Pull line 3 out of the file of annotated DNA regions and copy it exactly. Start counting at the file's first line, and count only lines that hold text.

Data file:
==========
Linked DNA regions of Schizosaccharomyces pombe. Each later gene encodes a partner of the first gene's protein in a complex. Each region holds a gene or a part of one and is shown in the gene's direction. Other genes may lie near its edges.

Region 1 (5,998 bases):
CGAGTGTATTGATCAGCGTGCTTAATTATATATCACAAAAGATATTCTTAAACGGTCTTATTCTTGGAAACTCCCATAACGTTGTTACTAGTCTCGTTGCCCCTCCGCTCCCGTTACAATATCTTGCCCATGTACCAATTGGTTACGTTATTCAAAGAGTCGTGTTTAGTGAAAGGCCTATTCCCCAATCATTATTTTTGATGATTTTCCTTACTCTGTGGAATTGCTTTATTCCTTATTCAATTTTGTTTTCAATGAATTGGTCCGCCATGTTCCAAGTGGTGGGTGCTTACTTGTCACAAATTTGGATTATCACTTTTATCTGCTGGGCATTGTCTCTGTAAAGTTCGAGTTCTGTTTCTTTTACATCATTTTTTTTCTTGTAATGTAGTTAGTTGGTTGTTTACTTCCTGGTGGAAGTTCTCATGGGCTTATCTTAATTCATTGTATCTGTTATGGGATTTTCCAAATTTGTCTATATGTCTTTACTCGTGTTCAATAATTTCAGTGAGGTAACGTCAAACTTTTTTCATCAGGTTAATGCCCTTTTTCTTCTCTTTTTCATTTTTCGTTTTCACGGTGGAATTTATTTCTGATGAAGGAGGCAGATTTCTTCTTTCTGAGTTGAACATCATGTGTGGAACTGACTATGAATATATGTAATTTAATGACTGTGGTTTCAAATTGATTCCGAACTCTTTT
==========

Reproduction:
CGAGTGTATTGATCAGCGTGCTTAATTATATATCACAAAAGATATTCTTAAACGGTCTTATTCTTGGAAACTCCCATAACGTTGTTACTAGTCTCGTTGCCCCTCCGCTCCCGTTACAATATCTTGCCCATGTACCAATTGGTTACGTTATTCAAAGAGTCGTGTTTAGTGAAAGGCCTATTCCCCAATCATTATTTTTGATGATTTTCCTTACTCTGTGGAATTGCTTTATTCCTTATTCAATTTTGTTTTCAATGAATTGGTCCGCCATGTTCCAAGTGGTGGGTGCTTACTTGTCACAAATTTGGATTATCACTTTTATCTGCTGGGCATTGTCTCTGTAAAGTTCGAGTTCTGTTTCTTTTACATCATTTTTTTTCTTGTAATGTAGTTAGTTGGTTGTTTACTTCCTGGTGGAAGTTCTCATGGGCTTATCTTAATTCATTGTATCTGTTATGGGATTTTCCAAATTTGTCTATATGTCTTTACTCGTGTTCAATAATTTCAGTGAGGTAACGTCAAACTTTTTTCATCAGGTTAATGCCCTTTTTCTTCTCTTTTTCATTTTTCGTTTTCACGGTGGAATTTATTTCTGATGAAGGAGGCAGATTTCTTCTTTCTGAGTTGAACATCATGTGTGGAACTGACTATGAATATATGTAATTTAATGACTGTGGTTTCAAATTGATTCCGAACTCTTTT